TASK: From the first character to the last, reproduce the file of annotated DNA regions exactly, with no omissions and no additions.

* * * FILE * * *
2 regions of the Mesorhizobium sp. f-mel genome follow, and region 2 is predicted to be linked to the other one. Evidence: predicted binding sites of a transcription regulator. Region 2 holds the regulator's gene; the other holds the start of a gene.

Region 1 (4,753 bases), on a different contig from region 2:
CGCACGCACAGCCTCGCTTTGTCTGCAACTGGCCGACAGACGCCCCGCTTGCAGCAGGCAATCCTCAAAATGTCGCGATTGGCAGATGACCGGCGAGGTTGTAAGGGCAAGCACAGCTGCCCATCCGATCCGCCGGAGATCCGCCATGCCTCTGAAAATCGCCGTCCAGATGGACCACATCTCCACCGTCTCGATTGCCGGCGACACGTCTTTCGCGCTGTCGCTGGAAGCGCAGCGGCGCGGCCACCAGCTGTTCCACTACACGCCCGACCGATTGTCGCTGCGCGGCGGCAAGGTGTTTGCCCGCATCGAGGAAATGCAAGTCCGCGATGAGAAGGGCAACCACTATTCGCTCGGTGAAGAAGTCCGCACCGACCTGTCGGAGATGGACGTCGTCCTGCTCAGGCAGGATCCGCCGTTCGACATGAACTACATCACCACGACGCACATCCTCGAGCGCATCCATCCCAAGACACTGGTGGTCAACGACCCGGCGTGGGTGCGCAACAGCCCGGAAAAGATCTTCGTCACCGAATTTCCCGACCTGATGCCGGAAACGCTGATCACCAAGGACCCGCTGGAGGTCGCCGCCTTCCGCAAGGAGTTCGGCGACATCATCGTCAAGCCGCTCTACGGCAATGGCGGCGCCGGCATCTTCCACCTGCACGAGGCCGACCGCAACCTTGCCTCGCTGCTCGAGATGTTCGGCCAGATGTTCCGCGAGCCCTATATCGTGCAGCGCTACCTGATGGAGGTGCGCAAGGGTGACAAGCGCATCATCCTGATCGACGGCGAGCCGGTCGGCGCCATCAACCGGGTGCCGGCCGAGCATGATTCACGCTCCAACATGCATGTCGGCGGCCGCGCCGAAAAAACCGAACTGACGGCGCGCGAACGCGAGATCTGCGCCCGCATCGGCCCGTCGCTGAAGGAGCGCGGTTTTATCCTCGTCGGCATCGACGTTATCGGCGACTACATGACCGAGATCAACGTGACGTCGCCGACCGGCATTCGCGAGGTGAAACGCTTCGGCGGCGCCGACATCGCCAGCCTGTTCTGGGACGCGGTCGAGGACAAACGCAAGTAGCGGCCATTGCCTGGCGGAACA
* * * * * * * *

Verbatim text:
2 regions of the Mesorhizobium sp. f-mel genome follow, and region 2 is predicted to be linked to the other one. Evidence: predicted binding sites of a transcription regulator. Region 2 holds the regulator's gene; the other holds the start of a gene.

Region 1 (4,753 bases), on a different contig from region 2:
CGCACGCACAGCCTCGCTTTGTCTGCAACTGGCCGACAGACGCCCCGCTTGCAGCAGGCAATCCTCAAAATGTCGCGATTGGCAGATGACCGGCGAGGTTGTAAGGGCAAGCACAGCTGCCCATCCGATCCGCCGGAGATCCGCCATGCCTCTGAAAATCGCCGTCCAGATGGACCACATCTCCACCGTCTCGATTGCCGGCGACACGTCTTTCGCGCTGTCGCTGGAAGCGCAGCGGCGCGGCCACCAGCTGTTCCACTACACGCCCGACCGATTGTCGCTGCGCGGCGGCAAGGTGTTTGCCCGCATCGAGGAAATGCAAGTCCGCGATGAGAAGGGCAACCACTATTCGCTCGGTGAAGAAGTCCGCACCGACCTGTCGGAGATGGACGTCGTCCTGCTCAGGCAGGATCCGCCGTTCGACATGAACTACATCACCACGACGCACATCCTCGAGCGCATCCATCCCAAGACACTGGTGGTCAACGACCCGGCGTGGGTGCGCAACAGCCCGGAAAAGATCTTCGTCACCGAATTTCCCGACCTGATGCCGGAAACGCTGATCACCAAGGACCCGCTGGAGGTCGCCGCCTTCCGCAAGGAGTTCGGCGACATCATCGTCAAGCCGCTCTACGGCAATGGCGGCGCCGGCATCTTCCACCTGCACGAGGCCGACCGCAACCTTGCCTCGCTGCTCGAGATGTTCGGCCAGATGTTCCGCGAGCCCTATATCGTGCAGCGCTACCTGATGGAGGTGCGCAAGGGTGACAAGCGCATCATCCTGATCGACGGCGAGCCGGTCGGCGCCATCAACCGGGTGCCGGCCGAGCATGATTCACGCTCCAACATGCATGTCGGCGGCCGCGCCGAAAAAACCGAACTGACGGCGCGCGAACGCGAGATCTGCGCCCGCATCGGCCCGTCGCTGAAGGAGCGCGGTTTTATCCTCGTCGGCATCGACGTTATCGGCGACTACATGACCGAGATCAACGTGACGTCGCCGACCGGCATTCGCGAGGTGAAACGCTTCGGCGGCGCCGACATCGCCAGCCTGTTCTGGGACGCGGTCGAGGACAAACGCAAGTAGCGGCCATTGCCTGGCGGAACA